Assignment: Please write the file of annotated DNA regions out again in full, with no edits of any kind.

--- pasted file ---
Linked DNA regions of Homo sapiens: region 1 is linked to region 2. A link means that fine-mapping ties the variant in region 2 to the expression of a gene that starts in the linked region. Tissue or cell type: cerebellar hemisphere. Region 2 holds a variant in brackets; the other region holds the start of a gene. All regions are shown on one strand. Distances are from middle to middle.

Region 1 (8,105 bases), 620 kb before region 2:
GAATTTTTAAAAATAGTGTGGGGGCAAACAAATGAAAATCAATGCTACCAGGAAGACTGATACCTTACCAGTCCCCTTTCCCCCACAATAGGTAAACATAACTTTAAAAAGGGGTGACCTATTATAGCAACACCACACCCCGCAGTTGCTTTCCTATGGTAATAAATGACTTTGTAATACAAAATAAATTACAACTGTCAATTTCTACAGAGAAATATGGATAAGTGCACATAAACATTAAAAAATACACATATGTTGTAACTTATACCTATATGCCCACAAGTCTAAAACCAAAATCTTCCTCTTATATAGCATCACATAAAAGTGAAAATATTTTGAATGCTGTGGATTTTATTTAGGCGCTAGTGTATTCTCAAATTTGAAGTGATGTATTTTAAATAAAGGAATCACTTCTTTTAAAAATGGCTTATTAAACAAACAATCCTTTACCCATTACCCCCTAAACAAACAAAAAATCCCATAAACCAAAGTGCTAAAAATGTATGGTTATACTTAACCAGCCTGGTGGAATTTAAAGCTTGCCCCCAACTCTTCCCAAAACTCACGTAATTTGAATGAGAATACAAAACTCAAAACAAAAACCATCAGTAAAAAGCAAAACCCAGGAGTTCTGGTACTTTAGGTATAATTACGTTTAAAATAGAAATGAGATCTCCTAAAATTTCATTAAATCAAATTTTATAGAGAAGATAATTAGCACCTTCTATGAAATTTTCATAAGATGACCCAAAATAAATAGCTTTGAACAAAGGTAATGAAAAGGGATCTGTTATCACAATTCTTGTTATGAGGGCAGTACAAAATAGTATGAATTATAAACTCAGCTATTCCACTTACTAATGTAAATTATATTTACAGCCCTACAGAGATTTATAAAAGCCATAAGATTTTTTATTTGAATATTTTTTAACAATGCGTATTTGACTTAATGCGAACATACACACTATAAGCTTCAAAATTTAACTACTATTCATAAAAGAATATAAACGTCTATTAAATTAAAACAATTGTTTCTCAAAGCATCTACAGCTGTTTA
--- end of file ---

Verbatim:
Linked DNA regions of Homo sapiens: region 1 is linked to region 2. A link means that fine-mapping ties the variant in region 2 to the expression of a gene that starts in the linked region. Tissue or cell type: cerebellar hemisphere. Region 2 holds a variant in brackets; the other region holds the start of a gene. All regions are shown on one strand. Distances are from middle to middle.

Region 1 (8,105 bases), 620 kb before region 2:
GAATTTTTAAAAATAGTGTGGGGGCAAACAAATGAAAATCAATGCTACCAGGAAGACTGATACCTTACCAGTCCCCTTTCCCCCACAATAGGTAAACATAACTTTAAAAAGGGGTGACCTATTATAGCAACACCACACCCCGCAGTTGCTTTCCTATGGTAATAAATGACTTTGTAATACAAAATAAATTACAACTGTCAATTTCTACAGAGAAATATGGATAAGTGCACATAAACATTAAAAAATACACATATGTTGTAACTTATACCTATATGCCCACAAGTCTAAAACCAAAATCTTCCTCTTATATAGCATCACATAAAAGTGAAAATATTTTGAATGCTGTGGATTTTATTTAGGCGCTAGTGTATTCTCAAATTTGAAGTGATGTATTTTAAATAAAGGAATCACTTCTTTTAAAAATGGCTTATTAAACAAACAATCCTTTACCCATTACCCCCTAAACAAACAAAAAATCCCATAAACCAAAGTGCTAAAAATGTATGGTTATACTTAACCAGCCTGGTGGAATTTAAAGCTTGCCCCCAACTCTTCCCAAAACTCACGTAATTTGAATGAGAATACAAAACTCAAAACAAAAACCATCAGTAAAAAGCAAAACCCAGGAGTTCTGGTACTTTAGGTATAATTACGTTTAAAATAGAAATGAGATCTCCTAAAATTTCATTAAATCAAATTTTATAGAGAAGATAATTAGCACCTTCTATGAAATTTTCATAAGATGACCCAAAATAAATAGCTTTGAACAAAGGTAATGAAAAGGGATCTGTTATCACAATTCTTGTTATGAGGGCAGTACAAAATAGTATGAATTATAAACTCAGCTATTCCACTTACTAATGTAAATTATATTTACAGCCCTACAGAGATTTATAAAAGCCATAAGATTTTTTATTTGAATATTTTTTAACAATGCGTATTTGACTTAATGCGAACATACACACTATAAGCTTCAAAATTTAACTACTATTCATAAAAGAATATAAACGTCTATTAAATTAAAACAATTGTTTCTCAAAGCATCTACAGCTGTTTA